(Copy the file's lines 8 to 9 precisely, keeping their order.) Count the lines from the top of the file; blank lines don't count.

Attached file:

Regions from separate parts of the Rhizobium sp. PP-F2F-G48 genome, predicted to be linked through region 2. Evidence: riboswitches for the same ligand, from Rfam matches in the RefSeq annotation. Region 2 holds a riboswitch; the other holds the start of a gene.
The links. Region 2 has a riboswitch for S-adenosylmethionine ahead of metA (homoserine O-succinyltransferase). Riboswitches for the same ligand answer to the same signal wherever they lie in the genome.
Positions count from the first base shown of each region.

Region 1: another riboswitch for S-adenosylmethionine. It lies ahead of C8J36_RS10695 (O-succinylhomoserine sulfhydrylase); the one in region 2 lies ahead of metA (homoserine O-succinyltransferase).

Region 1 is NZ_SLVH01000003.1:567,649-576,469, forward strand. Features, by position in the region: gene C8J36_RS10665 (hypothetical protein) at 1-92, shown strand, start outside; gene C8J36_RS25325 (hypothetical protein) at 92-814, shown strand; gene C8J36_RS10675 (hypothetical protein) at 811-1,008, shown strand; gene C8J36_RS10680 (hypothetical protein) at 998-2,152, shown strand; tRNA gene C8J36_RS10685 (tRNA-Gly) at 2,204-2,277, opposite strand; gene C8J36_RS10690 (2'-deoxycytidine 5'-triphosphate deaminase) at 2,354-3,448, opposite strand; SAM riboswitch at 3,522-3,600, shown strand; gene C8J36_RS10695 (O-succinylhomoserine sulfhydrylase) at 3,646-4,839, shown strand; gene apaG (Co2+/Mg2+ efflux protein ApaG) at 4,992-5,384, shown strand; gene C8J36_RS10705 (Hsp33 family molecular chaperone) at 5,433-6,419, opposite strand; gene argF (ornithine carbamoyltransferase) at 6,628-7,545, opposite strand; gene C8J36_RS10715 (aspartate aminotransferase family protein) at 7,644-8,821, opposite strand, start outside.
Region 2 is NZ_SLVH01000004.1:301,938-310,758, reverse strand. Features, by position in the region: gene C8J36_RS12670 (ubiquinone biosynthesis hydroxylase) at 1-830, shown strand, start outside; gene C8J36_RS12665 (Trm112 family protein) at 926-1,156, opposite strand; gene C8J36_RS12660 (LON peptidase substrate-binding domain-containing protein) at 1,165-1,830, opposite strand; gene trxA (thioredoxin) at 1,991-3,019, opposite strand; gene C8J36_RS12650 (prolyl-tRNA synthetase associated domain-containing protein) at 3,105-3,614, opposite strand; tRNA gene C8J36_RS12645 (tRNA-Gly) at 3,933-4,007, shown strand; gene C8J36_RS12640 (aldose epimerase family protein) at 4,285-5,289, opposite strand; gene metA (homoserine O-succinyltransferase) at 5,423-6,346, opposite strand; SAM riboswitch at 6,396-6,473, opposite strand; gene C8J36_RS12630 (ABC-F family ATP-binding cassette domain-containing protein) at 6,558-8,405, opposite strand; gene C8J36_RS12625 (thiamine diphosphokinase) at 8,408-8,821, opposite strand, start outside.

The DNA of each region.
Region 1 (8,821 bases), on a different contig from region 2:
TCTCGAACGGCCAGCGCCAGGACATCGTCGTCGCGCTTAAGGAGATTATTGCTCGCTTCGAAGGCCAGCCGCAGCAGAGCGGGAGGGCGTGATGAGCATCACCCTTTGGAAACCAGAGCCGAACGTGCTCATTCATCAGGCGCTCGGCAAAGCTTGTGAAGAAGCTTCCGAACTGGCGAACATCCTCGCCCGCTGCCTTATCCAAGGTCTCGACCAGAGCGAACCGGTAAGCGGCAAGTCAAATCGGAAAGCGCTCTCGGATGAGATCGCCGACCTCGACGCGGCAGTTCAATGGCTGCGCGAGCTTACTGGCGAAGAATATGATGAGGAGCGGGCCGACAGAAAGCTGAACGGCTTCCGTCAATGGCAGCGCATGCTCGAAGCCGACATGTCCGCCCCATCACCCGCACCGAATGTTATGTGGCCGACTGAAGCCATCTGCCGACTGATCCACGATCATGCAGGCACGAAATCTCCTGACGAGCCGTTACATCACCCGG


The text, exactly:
Region 1 (8,821 bases), on a different contig from region 2:
TCTCGAACGGCCAGCGCCAGGACATCGTCGTCGCGCTTAAGGAGATTATTGCTCGCTTCGAAGGCCAGCCGCAGCAGAGCGGGAGGGCGTGATGAGCATCACCCTTTGGAAACCAGAGCCGAACGTGCTCATTCATCAGGCGCTCGGCAAAGCTTGTGAAGAAGCTTCCGAACTGGCGAACATCCTCGCCCGCTGCCTTATCCAAGGTCTCGACCAGAGCGAACCGGTAAGCGGCAAGTCAAATCGGAAAGCGCTCTCGGATGAGATCGCCGACCTCGACGCGGCAGTTCAATGGCTGCGCGAGCTTACTGGCGAAGAATATGATGAGGAGCGGGCCGACAGAAAGCTGAACGGCTTCCGTCAATGGCAGCGCATGCTCGAAGCCGACATGTCCGCCCCATCACCCGCACCGAATGTTATGTGGCCGACTGAAGCCATCTGCCGACTGATCCACGATCATGCAGGCACGAAATCTCCTGACGAGCCGTTACATCACCCGG